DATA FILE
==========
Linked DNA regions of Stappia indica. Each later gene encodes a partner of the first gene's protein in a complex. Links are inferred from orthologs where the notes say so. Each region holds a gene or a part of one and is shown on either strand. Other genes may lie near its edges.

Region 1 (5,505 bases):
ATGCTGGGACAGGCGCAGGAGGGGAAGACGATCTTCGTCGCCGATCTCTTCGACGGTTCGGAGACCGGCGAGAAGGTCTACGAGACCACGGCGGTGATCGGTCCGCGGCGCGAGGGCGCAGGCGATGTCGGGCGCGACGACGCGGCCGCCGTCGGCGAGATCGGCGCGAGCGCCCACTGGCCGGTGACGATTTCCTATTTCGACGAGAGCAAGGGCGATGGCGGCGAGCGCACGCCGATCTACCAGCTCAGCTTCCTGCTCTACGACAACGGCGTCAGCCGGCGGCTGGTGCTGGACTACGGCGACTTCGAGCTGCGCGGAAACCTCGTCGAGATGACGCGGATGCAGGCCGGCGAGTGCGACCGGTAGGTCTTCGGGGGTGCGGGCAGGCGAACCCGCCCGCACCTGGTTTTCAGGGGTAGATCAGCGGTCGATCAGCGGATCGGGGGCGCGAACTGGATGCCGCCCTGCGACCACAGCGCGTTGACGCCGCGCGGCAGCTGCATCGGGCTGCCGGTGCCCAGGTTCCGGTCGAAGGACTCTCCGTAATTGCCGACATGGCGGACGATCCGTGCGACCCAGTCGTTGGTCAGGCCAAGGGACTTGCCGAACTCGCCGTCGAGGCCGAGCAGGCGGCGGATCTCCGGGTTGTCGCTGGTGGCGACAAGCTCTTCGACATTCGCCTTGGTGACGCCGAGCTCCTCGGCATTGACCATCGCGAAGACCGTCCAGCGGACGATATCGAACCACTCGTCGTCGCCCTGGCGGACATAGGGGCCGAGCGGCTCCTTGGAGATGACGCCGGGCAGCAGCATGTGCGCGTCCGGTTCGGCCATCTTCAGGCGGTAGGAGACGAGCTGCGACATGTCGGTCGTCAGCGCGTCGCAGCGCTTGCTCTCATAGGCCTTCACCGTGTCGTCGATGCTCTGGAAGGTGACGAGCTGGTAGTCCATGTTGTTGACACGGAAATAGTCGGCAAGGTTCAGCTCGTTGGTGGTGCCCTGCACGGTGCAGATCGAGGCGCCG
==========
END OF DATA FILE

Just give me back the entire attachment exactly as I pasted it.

Linked DNA regions of Stappia indica. Each later gene encodes a partner of the first gene's protein in a complex. Links are inferred from orthologs where the notes say so. Each region holds a gene or a part of one and is shown on either strand. Other genes may lie near its edges.

Region 1 (5,505 bases):
ATGCTGGGACAGGCGCAGGAGGGGAAGACGATCTTCGTCGCCGATCTCTTCGACGGTTCGGAGACCGGCGAGAAGGTCTACGAGACCACGGCGGTGATCGGTCCGCGGCGCGAGGGCGCAGGCGATGTCGGGCGCGACGACGCGGCCGCCGTCGGCGAGATCGGCGCGAGCGCCCACTGGCCGGTGACGATTTCCTATTTCGACGAGAGCAAGGGCGATGGCGGCGAGCGCACGCCGATCTACCAGCTCAGCTTCCTGCTCTACGACAACGGCGTCAGCCGGCGGCTGGTGCTGGACTACGGCGACTTCGAGCTGCGCGGAAACCTCGTCGAGATGACGCGGATGCAGGCCGGCGAGTGCGACCGGTAGGTCTTCGGGGGTGCGGGCAGGCGAACCCGCCCGCACCTGGTTTTCAGGGGTAGATCAGCGGTCGATCAGCGGATCGGGGGCGCGAACTGGATGCCGCCCTGCGACCACAGCGCGTTGACGCCGCGCGGCAGCTGCATCGGGCTGCCGGTGCCCAGGTTCCGGTCGAAGGACTCTCCGTAATTGCCGACATGGCGGACGATCCGTGCGACCCAGTCGTTGGTCAGGCCAAGGGACTTGCCGAACTCGCCGTCGAGGCCGAGCAGGCGGCGGATCTCCGGGTTGTCGCTGGTGGCGACAAGCTCTTCGACATTCGCCTTGGTGACGCCGAGCTCCTCGGCATTGACCATCGCGAAGACCGTCCAGCGGACGATATCGAACCACTCGTCGTCGCCCTGGCGGACATAGGGGCCGAGCGGCTCCTTGGAGATGACGCCGGGCAGCAGCATGTGCGCGTCCGGTTCGGCCATCTTCAGGCGGTAGGAGACGAGCTGCGACATGTCGGTCGTCAGCGCGTCGCAGCGCTTGCTCTCATAGGCCTTCACCGTGTCGTCGATGCTCTGGAAGGTGACGAGCTGGTAGTCCATGTTGTTGACACGGAAATAGTCGGCAAGGTTCAGCTCGTTGGTGGTGCCCTGCACGGTGCAGATCGAGGCGCCG